Why does complexity attract us?
The complexity bias is our tendency to see something as if there are several factors that are difficult to understand when we are faced with something that, in reality, is quite understandable.
Thus, when facing problems - whatever they may be - we generally opt for the most complex solutions. Usually, they are those with countless variables taken into account.
Consequently, we tend to ignore simple solutions. We think they will never work; at the same time, we give undue credibility to complex responses.
Confucius already said:
"Life is very simple, but we insist on making it complicated".
Despite the existence of this behavioral bias, the evolution of species shows us contrary concepts. Samuel W. Williston, a 19th century paleontologist, was the first to notice a historical trend in the reduction of body parts of a living being.
Primitive animals usually had duplicated or multiplied parts of the body, while their later generations, throughout evolution, eliminated unnecessary quantities and developed the parts with greater utility.
In other words, the evolution of species has traced the path in which “more is done with less”.
For example, there were animals that had hundreds of teeth, so they evolved into those whose teeth are specialized (such as incisors, canines and molars). Or skulls that were made up of hundreds of small bones and later came to contain less than 30 bones.
If animals have prioritized simplicity in their evolutionary processes, why are our minds attracted by complexity?
To answer these questions, Morgan Housel, a partner in the Collaborative Fund, cites four reasons.
The first reason points out that simplicity resembles a light walk, while complexity looks like a mental CrossFit. During physical activities, if the series of repetitions does not cause us discomfort or pain, we interpret that we are not exercising correctly.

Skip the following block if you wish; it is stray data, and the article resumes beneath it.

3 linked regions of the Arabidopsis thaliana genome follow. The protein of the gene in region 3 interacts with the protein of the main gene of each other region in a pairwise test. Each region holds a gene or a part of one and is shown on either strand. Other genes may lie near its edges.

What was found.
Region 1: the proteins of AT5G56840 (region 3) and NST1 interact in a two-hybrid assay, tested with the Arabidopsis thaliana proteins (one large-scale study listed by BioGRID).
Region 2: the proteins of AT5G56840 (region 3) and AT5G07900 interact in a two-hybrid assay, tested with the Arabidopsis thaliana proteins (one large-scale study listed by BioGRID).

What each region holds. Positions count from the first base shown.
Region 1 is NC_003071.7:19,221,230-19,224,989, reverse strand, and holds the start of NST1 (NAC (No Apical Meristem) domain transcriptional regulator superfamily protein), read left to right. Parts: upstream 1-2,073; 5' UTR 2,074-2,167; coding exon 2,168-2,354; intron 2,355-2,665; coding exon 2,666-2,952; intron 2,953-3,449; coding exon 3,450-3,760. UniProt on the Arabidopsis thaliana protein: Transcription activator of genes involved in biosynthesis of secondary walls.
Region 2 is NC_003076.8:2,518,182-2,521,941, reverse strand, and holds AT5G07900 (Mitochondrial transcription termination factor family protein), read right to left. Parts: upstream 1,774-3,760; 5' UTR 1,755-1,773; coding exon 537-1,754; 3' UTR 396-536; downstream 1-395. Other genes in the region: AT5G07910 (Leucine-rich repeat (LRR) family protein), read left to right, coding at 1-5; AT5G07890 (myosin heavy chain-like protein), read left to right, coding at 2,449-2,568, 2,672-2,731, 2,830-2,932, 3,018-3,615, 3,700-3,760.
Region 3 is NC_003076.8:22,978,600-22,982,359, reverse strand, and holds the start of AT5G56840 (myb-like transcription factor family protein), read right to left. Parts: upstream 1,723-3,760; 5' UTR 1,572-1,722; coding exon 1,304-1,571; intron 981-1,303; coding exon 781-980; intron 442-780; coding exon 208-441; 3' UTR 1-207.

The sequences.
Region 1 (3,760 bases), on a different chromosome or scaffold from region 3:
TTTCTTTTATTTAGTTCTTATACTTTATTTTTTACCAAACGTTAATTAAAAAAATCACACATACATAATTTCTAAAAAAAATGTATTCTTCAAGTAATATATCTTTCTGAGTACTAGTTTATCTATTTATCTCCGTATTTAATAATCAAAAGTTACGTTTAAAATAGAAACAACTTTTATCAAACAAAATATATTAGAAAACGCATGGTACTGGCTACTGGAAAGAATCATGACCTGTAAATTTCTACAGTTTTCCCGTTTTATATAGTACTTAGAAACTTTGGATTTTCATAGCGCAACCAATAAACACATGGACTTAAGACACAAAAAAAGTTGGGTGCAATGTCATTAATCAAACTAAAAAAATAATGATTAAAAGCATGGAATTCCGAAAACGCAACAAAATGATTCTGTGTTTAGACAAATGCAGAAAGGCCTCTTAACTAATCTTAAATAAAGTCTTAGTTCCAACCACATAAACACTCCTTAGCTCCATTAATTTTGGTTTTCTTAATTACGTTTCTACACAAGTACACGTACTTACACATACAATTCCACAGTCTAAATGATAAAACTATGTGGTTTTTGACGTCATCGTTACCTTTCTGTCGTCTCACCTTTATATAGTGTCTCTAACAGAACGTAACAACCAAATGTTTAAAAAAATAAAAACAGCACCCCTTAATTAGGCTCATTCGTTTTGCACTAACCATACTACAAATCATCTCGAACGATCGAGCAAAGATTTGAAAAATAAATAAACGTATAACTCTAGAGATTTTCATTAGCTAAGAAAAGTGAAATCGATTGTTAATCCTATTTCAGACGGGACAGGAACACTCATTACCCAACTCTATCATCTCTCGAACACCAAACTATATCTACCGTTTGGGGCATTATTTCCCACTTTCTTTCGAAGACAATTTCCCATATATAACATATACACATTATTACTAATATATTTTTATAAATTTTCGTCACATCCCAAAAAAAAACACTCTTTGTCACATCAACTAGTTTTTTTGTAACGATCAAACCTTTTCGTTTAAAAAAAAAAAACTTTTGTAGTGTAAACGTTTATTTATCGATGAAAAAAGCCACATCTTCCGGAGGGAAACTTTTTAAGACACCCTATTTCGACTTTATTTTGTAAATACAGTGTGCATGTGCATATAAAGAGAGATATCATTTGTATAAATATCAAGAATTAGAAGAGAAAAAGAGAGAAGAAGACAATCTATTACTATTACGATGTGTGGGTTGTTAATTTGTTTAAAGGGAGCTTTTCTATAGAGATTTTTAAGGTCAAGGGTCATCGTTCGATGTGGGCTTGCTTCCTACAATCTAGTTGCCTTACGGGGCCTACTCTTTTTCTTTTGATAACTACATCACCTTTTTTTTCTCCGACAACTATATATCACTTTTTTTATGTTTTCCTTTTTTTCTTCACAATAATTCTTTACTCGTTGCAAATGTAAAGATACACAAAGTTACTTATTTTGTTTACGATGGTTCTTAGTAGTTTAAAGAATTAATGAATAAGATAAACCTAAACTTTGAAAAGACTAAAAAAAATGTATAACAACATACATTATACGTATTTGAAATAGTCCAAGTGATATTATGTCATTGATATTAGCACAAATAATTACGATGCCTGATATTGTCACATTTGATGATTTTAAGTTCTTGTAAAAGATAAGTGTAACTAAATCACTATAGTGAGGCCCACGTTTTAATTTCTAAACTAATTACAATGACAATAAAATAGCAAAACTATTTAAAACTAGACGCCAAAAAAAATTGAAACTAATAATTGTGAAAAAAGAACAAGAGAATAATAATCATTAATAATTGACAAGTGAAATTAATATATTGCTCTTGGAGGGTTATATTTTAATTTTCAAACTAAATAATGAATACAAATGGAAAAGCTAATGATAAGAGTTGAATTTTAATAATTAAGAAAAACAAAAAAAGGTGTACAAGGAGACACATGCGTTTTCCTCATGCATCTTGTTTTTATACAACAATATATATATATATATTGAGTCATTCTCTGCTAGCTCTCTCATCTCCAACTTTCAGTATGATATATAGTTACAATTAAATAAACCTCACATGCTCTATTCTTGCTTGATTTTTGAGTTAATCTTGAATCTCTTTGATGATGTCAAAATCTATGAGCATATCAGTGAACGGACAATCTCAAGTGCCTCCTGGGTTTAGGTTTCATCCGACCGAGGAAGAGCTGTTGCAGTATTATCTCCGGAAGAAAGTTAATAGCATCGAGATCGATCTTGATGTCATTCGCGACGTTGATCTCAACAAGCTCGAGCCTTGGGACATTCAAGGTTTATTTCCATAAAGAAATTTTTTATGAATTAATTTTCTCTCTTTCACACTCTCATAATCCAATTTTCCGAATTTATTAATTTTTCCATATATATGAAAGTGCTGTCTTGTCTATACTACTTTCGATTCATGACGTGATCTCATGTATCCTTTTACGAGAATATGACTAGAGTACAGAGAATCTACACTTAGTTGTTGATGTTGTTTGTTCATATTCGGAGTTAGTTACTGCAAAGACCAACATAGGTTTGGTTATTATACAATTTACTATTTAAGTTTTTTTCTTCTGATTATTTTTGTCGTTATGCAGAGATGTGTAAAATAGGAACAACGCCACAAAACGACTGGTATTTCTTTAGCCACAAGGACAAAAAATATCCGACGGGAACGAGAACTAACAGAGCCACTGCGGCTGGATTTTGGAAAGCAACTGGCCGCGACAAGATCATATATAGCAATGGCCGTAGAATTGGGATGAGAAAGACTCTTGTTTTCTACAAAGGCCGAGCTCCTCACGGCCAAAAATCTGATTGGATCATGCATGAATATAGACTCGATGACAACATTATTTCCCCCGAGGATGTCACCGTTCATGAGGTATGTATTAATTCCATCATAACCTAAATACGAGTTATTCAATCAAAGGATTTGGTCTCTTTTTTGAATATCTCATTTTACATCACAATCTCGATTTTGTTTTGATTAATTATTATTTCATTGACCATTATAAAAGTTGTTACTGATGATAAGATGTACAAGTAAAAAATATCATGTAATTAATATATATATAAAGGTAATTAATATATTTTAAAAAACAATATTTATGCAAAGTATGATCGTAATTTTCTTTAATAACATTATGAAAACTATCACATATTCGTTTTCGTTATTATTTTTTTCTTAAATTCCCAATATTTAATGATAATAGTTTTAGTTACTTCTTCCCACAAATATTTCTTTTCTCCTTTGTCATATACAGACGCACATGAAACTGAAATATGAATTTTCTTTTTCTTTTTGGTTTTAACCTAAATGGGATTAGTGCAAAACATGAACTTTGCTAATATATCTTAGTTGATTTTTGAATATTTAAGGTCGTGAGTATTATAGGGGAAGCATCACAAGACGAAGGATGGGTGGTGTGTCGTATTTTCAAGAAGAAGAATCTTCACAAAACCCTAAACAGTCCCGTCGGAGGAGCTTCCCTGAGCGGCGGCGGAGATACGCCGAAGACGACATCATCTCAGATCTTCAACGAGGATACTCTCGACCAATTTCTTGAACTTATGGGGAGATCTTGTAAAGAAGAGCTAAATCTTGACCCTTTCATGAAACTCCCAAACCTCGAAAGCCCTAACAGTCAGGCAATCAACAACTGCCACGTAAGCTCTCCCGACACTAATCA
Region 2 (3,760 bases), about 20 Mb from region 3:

As with physical exercises, problems that involve simplicity do not cause us mental fatigue. In this way, we tend to appreciate complex problems.
The second reason indicates that we associate size with effort. In other words, the quality of the materials (such as books and reports) is usually linked to the number of pages, as this denotes that the author employed greater dedication to the content.
The third reason is due to our attribution of intelligence to people who approach topics that we do not understand, or that express themselves with elaborate words.
Finally, the fourth reason signals that complexity gives us a sense of control, while simplicity makes an impression of ignorance. For example, the more variables and buttons that are under your control in a system, the greater the feeling of knowledge.
On the other hand, in that same system, if someone asks you about a button whose functionality you are unaware of, you may seem ignorant - even though the button does not perform any essential function for your activity.
Nowadays, in which we have a gigantic database of public data, it is very common to see investors building complex spreadsheets, with thousands of assumptions and variables almost impossible to design with some reasonable level of precision.
We also see investors building theses about companies that are difficult to understand, with totally obscure futures.
It is quite dangerous to make investment decisions based on theses that depend on many variables. A small wrong part of the model can significantly compromise the whole.
Using the words of Charlie Munger:
"Where you have complexity, by nature, you can have fraud and errors".
Therefore, it is recommended to invest in investments in companies that are simple to understand.
As an example, Warren Buffett loves stocks that are so simple and so cheap (close to the amount they can deliver) that they don't require complex valuation in an Excel spreadsheet to make a good buying decision.